Ahmadinejad Faces Challenges From Left And Right

Iranian President Mahmoud Ahmadinejad i i

Iranian President Mahmoud Ahmadinejad attends a ceremony in Tehran, Iran, on Jan. 29 to honor political prisoners held during the regime of the Shah of Iran. Ahmadinejad faces a tough battle in upcoming presidential elections, slated for June. Behrouz Mehri/AFP/Getty Images hide caption

itoggle caption Behrouz Mehri/AFP/Getty Images
Iranian President Mahmoud Ahmadinejad

Iranian President Mahmoud Ahmadinejad attends a ceremony in Tehran, Iran, on Jan. 29 to honor political prisoners held during the regime of the Shah of Iran. Ahmadinejad faces a tough battle in upcoming presidential elections, slated for June.

Behrouz Mehri/AFP/Getty Images

In June, Iranian voters go to the polls to choose their next president. The election will almost certainly become a referendum on the controversial economic and foreign policies of current President Mahmoud Ahmadinejad.

But it also may determine whether Iran sees a comeback for reformist politics and the return of Mohammad Khatami, the once-popular president who preceded Ahmadinejad.

The outcome of the presidential election is anything but certain. That's the view of many ordinary citizens in Iran and many of the analysts and activists watching the maneuvering of various candidates that is even now under way.

Ibrahim Yazdi, a longtime reformist politician in Iran, was Iran's foreign minister for a short period after the 1979 Islamic revolution.

"There are many serious objections to the deeds of Ahmadinejad, even among the very fundamental conservatives who are backing him," Yazdi says. "Therefore, his future is a little bit shaky."

And for Yazdi, along with many in the reformist camp, the big question is whether former President Khatami runs again.

Khatami Poses Strongest Challenge

Khatami was the popular reformer who was president from 1997 to 2005. His presidency galvanized the movement for political reform in Iran, but he was frequently stymied by the conservative clerical institutions that hold great power in Iran.

When Khatami left office, he left behind a strong feeling of disappointment and disillusionment, and the reform movement has been wounded and weak since then.

Now, says editor Issa Saharkhiz, four years of Ahmadinejad have convinced the highly splintered reform movement to coalesce around anyone who could defeat the conservative president.

"Most of the people and most of the reformists are pragmatists. The best situation for Iran is putting away Mr. Ahmadinejad," Saharkhiz says.

Most reformers agree that the candidate who stands the best chance of doing that is former President Khatami.

Khatami is seriously considering joining the race. He meets nearly every day with advisers to discuss the pros and cons. He is known to believe that Ahmadinejad's economic and foreign policies have been bad for the country. He believes Iran had more respect internationally during his administration.

It is widely believed that Khatami would pose a serious challenge to Ahmadinejad and, says Saharkhiz, that has caused concern among top clerics, including Iran's supreme leader, Ayatollah Ali Khamenei.

There is a great deal of pressure on Khatami from the highest levels in the country, says Saharkhiz.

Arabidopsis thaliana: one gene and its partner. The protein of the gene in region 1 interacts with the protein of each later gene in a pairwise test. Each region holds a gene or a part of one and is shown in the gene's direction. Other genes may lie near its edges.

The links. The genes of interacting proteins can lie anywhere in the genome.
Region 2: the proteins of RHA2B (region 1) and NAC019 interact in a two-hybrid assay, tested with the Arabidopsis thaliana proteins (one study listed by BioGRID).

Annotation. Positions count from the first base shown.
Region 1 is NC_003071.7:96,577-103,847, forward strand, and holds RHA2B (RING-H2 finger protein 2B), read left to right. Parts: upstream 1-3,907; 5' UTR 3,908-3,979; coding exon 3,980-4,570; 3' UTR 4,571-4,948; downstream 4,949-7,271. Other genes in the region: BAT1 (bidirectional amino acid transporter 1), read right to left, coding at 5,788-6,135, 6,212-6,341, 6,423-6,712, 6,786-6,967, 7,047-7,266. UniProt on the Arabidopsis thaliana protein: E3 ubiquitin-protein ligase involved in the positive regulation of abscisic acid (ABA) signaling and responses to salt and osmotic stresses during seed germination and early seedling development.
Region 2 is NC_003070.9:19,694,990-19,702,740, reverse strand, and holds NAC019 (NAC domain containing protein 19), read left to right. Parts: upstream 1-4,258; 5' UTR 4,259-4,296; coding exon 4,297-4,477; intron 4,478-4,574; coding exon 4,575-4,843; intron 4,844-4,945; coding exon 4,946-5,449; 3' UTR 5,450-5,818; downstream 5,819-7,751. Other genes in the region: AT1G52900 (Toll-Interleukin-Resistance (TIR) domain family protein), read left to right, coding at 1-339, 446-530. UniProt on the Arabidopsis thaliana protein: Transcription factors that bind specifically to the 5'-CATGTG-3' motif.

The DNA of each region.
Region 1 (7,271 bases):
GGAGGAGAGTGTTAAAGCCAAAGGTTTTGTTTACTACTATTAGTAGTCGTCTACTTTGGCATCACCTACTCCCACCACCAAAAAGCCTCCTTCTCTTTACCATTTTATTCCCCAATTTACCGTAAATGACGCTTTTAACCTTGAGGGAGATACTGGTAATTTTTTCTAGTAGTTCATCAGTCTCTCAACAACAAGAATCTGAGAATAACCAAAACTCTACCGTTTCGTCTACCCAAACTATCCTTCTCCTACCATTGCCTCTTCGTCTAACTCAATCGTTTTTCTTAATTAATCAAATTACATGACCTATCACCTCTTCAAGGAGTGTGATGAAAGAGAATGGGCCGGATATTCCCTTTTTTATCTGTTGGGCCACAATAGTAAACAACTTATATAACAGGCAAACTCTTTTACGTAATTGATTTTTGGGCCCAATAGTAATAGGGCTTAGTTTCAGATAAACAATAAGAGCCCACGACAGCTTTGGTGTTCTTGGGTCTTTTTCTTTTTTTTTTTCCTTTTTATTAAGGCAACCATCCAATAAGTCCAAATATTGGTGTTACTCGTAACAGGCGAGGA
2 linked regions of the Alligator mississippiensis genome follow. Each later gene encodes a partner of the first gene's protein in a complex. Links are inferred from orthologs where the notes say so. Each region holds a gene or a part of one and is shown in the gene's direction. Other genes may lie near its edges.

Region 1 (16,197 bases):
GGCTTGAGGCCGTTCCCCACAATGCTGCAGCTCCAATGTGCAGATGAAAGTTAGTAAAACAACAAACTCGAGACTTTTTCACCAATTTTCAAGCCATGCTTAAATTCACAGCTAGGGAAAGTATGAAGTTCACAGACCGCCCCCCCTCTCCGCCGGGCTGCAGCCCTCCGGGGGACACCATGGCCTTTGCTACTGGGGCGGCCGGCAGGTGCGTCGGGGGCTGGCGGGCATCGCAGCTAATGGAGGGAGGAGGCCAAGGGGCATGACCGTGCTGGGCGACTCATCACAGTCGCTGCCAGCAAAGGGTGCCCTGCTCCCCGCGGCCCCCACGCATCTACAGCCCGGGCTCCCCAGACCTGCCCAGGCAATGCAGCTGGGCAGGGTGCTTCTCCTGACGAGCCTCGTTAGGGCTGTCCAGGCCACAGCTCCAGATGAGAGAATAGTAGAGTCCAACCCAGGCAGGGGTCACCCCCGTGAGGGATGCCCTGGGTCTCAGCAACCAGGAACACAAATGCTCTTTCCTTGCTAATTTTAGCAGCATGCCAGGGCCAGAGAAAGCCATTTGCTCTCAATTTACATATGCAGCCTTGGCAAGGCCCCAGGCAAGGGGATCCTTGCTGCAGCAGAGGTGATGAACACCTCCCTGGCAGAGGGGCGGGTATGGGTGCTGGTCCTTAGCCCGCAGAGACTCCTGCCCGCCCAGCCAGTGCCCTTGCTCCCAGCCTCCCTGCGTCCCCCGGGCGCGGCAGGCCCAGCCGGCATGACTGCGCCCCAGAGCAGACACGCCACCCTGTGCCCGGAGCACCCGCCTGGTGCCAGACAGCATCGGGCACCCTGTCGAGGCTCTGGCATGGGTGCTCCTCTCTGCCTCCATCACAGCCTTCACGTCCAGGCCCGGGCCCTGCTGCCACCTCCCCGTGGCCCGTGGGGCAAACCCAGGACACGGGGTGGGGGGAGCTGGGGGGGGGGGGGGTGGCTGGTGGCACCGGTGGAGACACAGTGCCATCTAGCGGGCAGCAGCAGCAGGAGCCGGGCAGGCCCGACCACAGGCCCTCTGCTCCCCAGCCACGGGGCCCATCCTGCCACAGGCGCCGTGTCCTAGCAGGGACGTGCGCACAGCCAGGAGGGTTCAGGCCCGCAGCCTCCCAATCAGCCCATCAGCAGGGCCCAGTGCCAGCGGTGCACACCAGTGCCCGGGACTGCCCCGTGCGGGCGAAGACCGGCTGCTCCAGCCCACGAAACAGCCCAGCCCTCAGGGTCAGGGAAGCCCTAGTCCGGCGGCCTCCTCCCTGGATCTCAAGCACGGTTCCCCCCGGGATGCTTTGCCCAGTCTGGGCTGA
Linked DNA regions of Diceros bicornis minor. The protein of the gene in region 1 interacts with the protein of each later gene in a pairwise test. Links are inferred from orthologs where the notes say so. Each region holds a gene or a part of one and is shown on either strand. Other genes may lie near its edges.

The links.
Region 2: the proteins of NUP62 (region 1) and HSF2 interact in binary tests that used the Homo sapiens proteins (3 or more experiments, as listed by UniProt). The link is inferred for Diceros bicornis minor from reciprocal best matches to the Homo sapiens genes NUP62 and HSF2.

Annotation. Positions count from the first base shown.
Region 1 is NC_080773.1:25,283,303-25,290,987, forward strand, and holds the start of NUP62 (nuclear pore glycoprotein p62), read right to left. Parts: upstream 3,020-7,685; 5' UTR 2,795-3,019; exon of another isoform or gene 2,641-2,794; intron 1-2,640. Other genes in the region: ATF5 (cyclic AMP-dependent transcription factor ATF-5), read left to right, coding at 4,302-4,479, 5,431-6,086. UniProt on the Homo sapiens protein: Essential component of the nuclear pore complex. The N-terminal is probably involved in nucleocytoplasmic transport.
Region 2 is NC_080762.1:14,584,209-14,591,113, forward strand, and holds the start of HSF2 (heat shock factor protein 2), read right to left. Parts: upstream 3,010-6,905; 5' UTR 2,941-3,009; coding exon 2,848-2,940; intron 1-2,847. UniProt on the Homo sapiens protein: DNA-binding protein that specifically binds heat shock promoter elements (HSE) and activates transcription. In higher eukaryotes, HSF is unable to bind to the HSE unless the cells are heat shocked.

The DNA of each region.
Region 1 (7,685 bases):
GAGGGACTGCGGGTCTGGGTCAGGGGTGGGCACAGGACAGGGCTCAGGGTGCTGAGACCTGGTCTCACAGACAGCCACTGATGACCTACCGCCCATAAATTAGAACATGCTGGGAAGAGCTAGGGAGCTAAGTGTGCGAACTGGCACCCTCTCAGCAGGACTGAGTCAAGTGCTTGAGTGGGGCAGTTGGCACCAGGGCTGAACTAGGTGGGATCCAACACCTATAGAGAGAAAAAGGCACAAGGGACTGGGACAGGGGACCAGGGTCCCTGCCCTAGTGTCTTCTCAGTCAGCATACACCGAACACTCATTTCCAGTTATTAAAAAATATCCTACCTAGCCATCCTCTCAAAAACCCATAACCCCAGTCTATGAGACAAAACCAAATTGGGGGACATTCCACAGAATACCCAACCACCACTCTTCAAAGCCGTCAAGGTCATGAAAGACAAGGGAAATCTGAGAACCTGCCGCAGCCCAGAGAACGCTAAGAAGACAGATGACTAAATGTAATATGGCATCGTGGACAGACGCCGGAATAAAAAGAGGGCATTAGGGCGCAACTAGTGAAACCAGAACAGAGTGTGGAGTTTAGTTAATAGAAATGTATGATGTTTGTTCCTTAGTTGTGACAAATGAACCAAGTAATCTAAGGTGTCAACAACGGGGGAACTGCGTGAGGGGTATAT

There is also the question of whether Khatami would even be permitted to run. The Guardian Council, dominated by conservative jurists and religious figures, has the final say over who can run for office, and has often disqualified reformist candidates.

Those who know Khatami say he believes the council wouldn't dare disqualify him.

Ahmadinejad Hurt By Economic Policies

Still, the mood of the voters is hard to read. Reliable polling is not available, so there are just educated guesses, often tainted by wishful thinking. One big issue is city vs. village in Iran — city voters being better educated and tending toward the liberal side; village voters more conservative.

Mohammed Atrianfar, a reform journalist, believes that the chaotic economic policies of Ahmadinejad, which have pushed inflation above 25 percent and seen unemployment grow, have cost him much support.

"Even in the suburbs and in the villages and in the poor areas, he had a lot of supporters. We think that he has lost a lot of them," Atrianfar says.

Conservative Vote Could Be Splintered

It's not just the reformers who see Ahmadinejad's vulnerability. Many conservatives have come to be critical of the controversial Iranian president.

Iran's presidential election has two rounds. There could be as many as half a dozen or more candidates in the first round. The top two vote-getters advance to the second round. If the top two include Ahmadinejad and another conservative, Ahmadinejad will have trouble, says conservative analyst Amir Mohebian.

He notes that the rival would receive the votes of conservatives disgruntled with Ahmadinejad, as well as those of reformists, who oppose the current president.

So, the political dynamic in Iran is in flux and could take a dramatic and unexpected turn when Iranians go to the polls June 12.

Comments

 

Please keep your community civil. All comments must follow the NPR.org Community rules and terms of use, and will be moderated prior to posting. NPR reserves the right to use the comments we receive, in whole or in part, and to use the commenter's name and location, in any medium. See also the Terms of Use, Privacy Policy and Community FAQ.